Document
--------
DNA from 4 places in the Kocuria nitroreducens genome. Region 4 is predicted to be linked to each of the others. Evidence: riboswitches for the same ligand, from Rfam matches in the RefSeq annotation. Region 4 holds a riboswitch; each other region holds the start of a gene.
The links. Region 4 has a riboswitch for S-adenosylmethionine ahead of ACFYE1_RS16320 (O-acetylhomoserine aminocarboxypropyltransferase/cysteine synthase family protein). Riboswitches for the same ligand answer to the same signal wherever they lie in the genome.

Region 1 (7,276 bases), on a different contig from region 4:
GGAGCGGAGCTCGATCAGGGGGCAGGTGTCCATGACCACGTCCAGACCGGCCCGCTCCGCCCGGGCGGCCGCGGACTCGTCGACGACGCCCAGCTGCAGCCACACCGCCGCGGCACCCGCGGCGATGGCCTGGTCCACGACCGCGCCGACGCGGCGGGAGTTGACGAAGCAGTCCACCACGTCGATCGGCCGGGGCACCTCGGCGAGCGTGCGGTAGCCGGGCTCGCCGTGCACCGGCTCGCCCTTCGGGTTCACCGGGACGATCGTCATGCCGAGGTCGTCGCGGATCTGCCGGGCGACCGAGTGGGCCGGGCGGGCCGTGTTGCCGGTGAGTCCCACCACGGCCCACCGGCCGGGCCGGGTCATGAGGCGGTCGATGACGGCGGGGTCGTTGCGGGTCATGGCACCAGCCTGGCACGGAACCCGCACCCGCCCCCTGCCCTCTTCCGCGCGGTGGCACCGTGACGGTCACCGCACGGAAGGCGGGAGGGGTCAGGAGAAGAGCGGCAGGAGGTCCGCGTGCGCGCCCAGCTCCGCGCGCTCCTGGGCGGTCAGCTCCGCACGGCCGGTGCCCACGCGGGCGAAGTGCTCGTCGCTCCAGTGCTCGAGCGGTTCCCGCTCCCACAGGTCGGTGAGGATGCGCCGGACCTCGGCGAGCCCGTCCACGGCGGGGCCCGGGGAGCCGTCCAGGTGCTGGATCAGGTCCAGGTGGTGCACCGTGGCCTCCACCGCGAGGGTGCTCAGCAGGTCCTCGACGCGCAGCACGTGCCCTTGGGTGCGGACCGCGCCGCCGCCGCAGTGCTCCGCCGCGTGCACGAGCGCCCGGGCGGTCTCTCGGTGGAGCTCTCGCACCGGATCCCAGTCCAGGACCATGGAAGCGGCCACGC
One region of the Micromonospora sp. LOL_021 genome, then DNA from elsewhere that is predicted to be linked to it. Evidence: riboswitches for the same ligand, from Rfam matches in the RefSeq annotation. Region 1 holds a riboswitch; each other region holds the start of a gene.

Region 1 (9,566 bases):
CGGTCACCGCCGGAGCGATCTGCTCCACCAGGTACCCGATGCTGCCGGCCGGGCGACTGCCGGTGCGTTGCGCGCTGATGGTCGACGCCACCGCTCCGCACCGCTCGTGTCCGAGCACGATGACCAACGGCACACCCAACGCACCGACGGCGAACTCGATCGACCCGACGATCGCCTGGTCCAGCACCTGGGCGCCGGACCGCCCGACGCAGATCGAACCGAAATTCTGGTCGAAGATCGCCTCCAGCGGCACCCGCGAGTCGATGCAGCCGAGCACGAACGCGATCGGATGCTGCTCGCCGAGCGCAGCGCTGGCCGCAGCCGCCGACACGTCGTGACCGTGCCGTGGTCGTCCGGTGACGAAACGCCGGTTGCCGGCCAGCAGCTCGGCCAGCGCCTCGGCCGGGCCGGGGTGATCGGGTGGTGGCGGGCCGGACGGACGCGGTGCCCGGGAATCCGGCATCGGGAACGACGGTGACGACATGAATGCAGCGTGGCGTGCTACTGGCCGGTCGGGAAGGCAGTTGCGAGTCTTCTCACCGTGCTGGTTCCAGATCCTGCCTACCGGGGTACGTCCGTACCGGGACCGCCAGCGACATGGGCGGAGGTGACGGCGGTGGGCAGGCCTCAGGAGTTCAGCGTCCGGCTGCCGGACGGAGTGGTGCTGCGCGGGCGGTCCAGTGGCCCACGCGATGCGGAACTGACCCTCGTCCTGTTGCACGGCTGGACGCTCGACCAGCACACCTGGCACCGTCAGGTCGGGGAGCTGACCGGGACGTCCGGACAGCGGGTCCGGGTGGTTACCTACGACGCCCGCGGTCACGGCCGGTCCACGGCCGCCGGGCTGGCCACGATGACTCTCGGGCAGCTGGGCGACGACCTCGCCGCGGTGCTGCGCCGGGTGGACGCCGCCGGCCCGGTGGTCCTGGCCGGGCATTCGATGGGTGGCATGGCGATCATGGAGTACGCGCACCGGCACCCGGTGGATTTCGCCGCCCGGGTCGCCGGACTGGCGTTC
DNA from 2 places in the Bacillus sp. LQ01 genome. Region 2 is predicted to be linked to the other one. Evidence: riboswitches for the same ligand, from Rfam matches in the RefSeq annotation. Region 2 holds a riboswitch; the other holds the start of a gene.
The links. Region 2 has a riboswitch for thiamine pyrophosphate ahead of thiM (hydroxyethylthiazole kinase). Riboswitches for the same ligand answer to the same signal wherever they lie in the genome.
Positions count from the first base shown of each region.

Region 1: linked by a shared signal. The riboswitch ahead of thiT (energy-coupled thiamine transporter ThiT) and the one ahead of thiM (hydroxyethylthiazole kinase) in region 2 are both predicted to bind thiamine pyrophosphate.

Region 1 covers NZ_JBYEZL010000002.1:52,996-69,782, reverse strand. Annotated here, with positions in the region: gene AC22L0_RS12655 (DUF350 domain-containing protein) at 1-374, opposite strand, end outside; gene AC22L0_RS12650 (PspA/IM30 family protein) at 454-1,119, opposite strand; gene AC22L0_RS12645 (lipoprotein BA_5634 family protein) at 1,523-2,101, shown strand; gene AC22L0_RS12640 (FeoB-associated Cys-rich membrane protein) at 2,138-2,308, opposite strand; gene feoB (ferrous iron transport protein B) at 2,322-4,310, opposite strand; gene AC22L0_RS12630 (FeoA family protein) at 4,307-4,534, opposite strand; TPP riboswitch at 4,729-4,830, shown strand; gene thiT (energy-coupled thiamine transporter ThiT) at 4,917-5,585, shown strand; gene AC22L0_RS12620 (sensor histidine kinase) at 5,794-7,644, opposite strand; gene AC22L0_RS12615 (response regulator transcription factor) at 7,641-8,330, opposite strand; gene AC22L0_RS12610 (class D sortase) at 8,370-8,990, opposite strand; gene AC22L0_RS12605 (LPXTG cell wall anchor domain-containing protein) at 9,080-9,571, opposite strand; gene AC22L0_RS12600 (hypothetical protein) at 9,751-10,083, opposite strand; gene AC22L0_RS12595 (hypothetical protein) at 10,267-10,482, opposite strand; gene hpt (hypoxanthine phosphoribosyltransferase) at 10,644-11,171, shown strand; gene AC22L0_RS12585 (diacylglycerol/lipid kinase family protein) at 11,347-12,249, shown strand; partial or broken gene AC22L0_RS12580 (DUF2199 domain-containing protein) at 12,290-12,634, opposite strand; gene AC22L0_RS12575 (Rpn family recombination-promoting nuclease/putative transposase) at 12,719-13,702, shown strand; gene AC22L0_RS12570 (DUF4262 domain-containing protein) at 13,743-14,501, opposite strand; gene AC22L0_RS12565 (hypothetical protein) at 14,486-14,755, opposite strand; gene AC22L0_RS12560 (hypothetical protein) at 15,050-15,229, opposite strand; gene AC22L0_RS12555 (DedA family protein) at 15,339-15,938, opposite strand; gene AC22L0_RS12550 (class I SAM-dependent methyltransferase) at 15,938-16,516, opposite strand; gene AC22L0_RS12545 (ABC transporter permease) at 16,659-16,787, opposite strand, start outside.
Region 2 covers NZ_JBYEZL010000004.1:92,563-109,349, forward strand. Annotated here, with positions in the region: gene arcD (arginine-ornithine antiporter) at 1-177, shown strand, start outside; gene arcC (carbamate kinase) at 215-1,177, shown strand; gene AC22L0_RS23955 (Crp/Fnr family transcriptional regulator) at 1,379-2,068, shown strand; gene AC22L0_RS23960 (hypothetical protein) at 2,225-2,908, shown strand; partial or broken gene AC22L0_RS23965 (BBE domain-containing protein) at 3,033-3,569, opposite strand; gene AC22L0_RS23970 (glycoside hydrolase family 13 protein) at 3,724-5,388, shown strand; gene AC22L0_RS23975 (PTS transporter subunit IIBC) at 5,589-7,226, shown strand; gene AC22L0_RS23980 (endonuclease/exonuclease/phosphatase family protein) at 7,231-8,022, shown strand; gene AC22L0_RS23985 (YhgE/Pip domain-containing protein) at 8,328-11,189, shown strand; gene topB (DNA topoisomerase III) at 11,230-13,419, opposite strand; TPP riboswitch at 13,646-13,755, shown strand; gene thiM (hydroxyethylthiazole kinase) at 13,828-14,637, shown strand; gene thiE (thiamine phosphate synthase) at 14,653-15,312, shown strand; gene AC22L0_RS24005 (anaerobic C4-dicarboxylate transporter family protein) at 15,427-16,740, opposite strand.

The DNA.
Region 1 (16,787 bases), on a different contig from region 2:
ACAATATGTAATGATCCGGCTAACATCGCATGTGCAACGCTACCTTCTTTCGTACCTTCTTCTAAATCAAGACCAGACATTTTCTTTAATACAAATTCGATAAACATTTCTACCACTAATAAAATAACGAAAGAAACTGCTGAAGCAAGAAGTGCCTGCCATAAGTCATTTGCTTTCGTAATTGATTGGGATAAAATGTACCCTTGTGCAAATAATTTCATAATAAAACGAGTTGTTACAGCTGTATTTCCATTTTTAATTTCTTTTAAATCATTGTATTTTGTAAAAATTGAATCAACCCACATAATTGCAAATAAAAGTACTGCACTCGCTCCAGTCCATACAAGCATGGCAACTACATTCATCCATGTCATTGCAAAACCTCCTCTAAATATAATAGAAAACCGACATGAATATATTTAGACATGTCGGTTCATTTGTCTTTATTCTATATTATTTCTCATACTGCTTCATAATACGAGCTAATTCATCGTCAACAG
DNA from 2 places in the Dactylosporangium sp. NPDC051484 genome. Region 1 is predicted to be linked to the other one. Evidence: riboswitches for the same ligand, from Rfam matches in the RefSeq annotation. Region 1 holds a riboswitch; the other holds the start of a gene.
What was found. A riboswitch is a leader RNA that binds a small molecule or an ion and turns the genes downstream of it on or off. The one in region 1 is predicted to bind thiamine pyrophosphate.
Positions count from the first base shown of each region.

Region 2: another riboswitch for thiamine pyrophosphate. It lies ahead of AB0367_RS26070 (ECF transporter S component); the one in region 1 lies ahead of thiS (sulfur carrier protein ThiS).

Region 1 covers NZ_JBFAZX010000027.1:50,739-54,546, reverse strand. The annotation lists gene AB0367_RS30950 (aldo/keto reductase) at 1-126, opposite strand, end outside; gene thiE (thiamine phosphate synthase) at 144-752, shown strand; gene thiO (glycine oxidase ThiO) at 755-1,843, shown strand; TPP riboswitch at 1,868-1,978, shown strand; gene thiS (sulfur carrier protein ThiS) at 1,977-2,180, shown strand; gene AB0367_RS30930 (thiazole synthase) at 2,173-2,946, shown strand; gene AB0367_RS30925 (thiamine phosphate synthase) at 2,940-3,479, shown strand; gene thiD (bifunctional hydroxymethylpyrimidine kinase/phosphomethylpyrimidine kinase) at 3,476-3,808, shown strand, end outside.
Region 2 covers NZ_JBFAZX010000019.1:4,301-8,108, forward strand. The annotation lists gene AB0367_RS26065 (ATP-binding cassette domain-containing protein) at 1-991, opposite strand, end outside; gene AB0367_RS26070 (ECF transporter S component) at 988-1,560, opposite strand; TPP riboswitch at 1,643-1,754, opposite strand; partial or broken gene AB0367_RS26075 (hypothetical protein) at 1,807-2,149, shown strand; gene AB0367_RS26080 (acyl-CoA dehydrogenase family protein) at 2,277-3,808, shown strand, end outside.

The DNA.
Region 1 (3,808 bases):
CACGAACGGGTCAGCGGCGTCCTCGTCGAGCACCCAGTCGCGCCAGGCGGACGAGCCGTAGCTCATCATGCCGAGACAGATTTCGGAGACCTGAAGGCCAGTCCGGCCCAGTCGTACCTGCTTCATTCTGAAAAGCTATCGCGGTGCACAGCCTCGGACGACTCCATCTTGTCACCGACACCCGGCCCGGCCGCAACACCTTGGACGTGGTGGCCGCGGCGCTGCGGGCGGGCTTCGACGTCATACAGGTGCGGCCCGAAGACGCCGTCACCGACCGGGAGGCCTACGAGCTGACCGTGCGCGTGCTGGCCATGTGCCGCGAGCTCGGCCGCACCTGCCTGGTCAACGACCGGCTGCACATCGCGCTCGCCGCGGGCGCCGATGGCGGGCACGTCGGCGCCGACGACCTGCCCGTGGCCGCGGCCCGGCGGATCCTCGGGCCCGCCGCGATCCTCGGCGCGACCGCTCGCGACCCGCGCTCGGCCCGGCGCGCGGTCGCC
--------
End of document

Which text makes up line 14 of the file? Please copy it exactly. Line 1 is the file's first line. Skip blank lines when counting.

The DNA.